Now that I’ve beaten this dead-horse back into stardust… we all agree that your sales suck until people know you. Here’s where boardgames come in: board game fans will buy your game without knowing who you are. Now, you won’t get all “board game fans” but fans of Hive didn’t need to hear of BlueLine Games before they bought our first game. After 100 repetitions of our splash-screen, now they’re fully borgified and will probably buy our next title, Khet 2.0, even if they haven’t played that specific board game.

Attainable IP

Other than the very mainstream board games whose rights have been bought up by Mattel and Hasbro, many board games creators are still willing to deal with indie developers. The board game industry itself is parallel to the video game industry in many ways and most of their developers are “indies”. One of the larger challenges in working with these developers is that most of them aren’t going to want to put an up-front financial investment in. You’ll have to be prepared to eat through your savings just to take the gamble at releasing another game to market that may or may not be successful. That’s just part of the job though.

In addition to indie IP, there are a ton of games that don’t even require a license. For example, BoardGameGeek lists of over 600 public domain board games. These come with their own challenges too, of course; every platform seems to have 3 versions of Chess, Checkers and Go within a week of launch.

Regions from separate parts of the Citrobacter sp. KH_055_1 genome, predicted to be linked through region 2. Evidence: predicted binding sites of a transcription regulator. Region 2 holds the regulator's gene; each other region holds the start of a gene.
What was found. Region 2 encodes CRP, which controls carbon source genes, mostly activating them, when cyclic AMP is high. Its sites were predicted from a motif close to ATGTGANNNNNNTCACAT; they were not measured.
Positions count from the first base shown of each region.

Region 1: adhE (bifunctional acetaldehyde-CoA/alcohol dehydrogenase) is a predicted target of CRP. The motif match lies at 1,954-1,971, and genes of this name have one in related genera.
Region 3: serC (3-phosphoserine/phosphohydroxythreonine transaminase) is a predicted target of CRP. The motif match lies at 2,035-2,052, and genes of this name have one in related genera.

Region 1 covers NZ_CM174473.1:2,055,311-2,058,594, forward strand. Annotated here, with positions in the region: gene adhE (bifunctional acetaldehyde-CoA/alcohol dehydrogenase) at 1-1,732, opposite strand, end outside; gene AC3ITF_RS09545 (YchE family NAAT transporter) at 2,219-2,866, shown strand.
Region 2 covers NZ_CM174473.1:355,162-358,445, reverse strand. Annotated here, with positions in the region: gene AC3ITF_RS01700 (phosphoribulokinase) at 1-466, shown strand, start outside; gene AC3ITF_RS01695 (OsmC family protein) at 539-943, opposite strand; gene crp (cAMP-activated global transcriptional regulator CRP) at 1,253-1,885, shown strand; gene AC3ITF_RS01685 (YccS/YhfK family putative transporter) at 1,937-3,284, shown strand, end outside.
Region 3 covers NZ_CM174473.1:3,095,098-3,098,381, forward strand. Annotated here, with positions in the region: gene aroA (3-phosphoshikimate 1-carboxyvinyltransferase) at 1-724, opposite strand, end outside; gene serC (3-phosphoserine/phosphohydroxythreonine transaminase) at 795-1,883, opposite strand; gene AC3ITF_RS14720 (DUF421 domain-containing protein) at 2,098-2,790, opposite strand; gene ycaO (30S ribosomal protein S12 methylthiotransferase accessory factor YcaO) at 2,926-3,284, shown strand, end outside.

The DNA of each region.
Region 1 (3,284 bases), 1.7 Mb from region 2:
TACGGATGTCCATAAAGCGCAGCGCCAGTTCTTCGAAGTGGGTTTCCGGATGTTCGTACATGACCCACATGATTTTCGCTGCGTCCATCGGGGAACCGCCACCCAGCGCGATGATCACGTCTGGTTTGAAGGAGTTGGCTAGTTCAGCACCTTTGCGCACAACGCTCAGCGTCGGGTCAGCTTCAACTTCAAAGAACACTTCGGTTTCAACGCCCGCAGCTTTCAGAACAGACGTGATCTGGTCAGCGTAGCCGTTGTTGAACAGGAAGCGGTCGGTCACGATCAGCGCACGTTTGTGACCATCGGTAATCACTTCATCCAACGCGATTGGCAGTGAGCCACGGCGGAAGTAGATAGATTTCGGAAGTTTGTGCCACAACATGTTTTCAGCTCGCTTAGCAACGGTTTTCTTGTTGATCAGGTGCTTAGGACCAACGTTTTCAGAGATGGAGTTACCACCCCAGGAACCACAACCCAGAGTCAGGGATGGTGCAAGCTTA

Spectrangle360 was another Chick-Approved board game based on an existing property.

Spectrangle360 was another Chick-Approved board game based on an existing property.

Reusable Code

Board games have a lot of re-usable concepts in them. Players, pieces, boards, plies, AI based on Minimax, etc.. If you do it right, you can make your second game far more quickly than your first. We had hoped we could make our second game in half the time of the first. So far, it looks like Khet 2.0 will take one-quarter of the dev-time that Hive took.

One huge caveat here is that making reusable code is a huge difference from writing a general-purpose board-game engine. If you want to start your project by making the most universal, extensible board game engine in the world, then you’re almost certainly never going to finish your project (see the first section of this post!). However, as you create things you need, it’s fairly easy to plan ahead and make sure that anything general you’re writing (such as Minimax AI), is made in a reusable way.